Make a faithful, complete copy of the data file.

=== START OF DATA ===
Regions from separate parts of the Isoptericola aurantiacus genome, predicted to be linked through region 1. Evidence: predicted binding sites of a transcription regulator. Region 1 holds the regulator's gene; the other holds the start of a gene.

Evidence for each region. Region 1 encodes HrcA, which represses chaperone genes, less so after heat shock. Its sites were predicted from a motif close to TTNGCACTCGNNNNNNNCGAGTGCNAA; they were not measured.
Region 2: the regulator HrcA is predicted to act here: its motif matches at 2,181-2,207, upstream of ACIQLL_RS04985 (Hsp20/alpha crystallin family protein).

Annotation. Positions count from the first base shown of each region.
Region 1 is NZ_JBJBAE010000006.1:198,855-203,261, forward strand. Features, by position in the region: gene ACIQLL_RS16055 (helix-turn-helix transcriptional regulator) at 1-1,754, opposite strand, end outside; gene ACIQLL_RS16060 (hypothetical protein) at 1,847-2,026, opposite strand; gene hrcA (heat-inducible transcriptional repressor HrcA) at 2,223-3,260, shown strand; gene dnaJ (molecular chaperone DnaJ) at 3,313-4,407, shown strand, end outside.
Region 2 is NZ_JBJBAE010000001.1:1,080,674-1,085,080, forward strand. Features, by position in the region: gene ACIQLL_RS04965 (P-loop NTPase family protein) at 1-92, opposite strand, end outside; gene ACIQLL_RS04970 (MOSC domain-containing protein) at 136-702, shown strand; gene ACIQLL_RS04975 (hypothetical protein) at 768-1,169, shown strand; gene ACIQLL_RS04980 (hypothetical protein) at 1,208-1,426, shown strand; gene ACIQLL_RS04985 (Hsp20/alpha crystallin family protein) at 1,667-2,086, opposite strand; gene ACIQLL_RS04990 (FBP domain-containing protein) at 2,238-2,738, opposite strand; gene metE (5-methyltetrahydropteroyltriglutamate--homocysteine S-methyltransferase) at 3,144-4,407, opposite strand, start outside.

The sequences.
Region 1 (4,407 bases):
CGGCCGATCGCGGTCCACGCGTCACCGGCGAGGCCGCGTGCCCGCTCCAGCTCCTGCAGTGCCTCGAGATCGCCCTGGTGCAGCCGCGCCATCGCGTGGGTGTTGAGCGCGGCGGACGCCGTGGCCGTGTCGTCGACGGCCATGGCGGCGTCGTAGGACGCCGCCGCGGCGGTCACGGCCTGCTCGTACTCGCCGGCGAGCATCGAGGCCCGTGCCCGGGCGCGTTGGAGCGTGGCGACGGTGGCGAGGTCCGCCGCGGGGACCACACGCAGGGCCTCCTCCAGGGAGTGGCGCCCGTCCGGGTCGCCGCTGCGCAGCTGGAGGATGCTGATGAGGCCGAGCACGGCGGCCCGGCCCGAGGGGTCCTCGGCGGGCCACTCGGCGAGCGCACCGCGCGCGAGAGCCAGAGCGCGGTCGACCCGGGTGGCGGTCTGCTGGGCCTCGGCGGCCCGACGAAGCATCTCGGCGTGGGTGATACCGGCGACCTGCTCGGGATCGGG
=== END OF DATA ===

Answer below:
Regions from separate parts of the Isoptericola aurantiacus genome, predicted to be linked through region 1. Evidence: predicted binding sites of a transcription regulator. Region 1 holds the regulator's gene; the other holds the start of a gene.

Evidence for each region. Region 1 encodes HrcA, which represses chaperone genes, less so after heat shock. Its sites were predicted from a motif close to TTNGCACTCGNNNNNNNCGAGTGCNAA; they were not measured.
Region 2: the regulator HrcA is predicted to act here: its motif matches at 2,181-2,207, upstream of ACIQLL_RS04985 (Hsp20/alpha crystallin family protein).

Annotation. Positions count from the first base shown of each region.
Region 1 is NZ_JBJBAE010000006.1:198,855-203,261, forward strand. Features, by position in the region: gene ACIQLL_RS16055 (helix-turn-helix transcriptional regulator) at 1-1,754, opposite strand, end outside; gene ACIQLL_RS16060 (hypothetical protein) at 1,847-2,026, opposite strand; gene hrcA (heat-inducible transcriptional repressor HrcA) at 2,223-3,260, shown strand; gene dnaJ (molecular chaperone DnaJ) at 3,313-4,407, shown strand, end outside.
Region 2 is NZ_JBJBAE010000001.1:1,080,674-1,085,080, forward strand. Features, by position in the region: gene ACIQLL_RS04965 (P-loop NTPase family protein) at 1-92, opposite strand, end outside; gene ACIQLL_RS04970 (MOSC domain-containing protein) at 136-702, shown strand; gene ACIQLL_RS04975 (hypothetical protein) at 768-1,169, shown strand; gene ACIQLL_RS04980 (hypothetical protein) at 1,208-1,426, shown strand; gene ACIQLL_RS04985 (Hsp20/alpha crystallin family protein) at 1,667-2,086, opposite strand; gene ACIQLL_RS04990 (FBP domain-containing protein) at 2,238-2,738, opposite strand; gene metE (5-methyltetrahydropteroyltriglutamate--homocysteine S-methyltransferase) at 3,144-4,407, opposite strand, start outside.

The sequences.
Region 1 (4,407 bases):
CGGCCGATCGCGGTCCACGCGTCACCGGCGAGGCCGCGTGCCCGCTCCAGCTCCTGCAGTGCCTCGAGATCGCCCTGGTGCAGCCGCGCCATCGCGTGGGTGTTGAGCGCGGCGGACGCCGTGGCCGTGTCGTCGACGGCCATGGCGGCGTCGTAGGACGCCGCCGCGGCGGTCACGGCCTGCTCGTACTCGCCGGCGAGCATCGAGGCCCGTGCCCGGGCGCGTTGGAGCGTGGCGACGGTGGCGAGGTCCGCCGCGGGGACCACACGCAGGGCCTCCTCCAGGGAGTGGCGCCCGTCCGGGTCGCCGCTGCGCAGCTGGAGGATGCTGATGAGGCCGAGCACGGCGGCCCGGCCCGAGGGGTCCTCGGCGGGCCACTCGGCGAGCGCACCGCGCGCGAGAGCCAGAGCGCGGTCGACCCGGGTGGCGGTCTGCTGGGCCTCGGCGGCCCGACGAAGCATCTCGGCGTGGGTGATACCGGCGACCTGCTCGGGATCGGG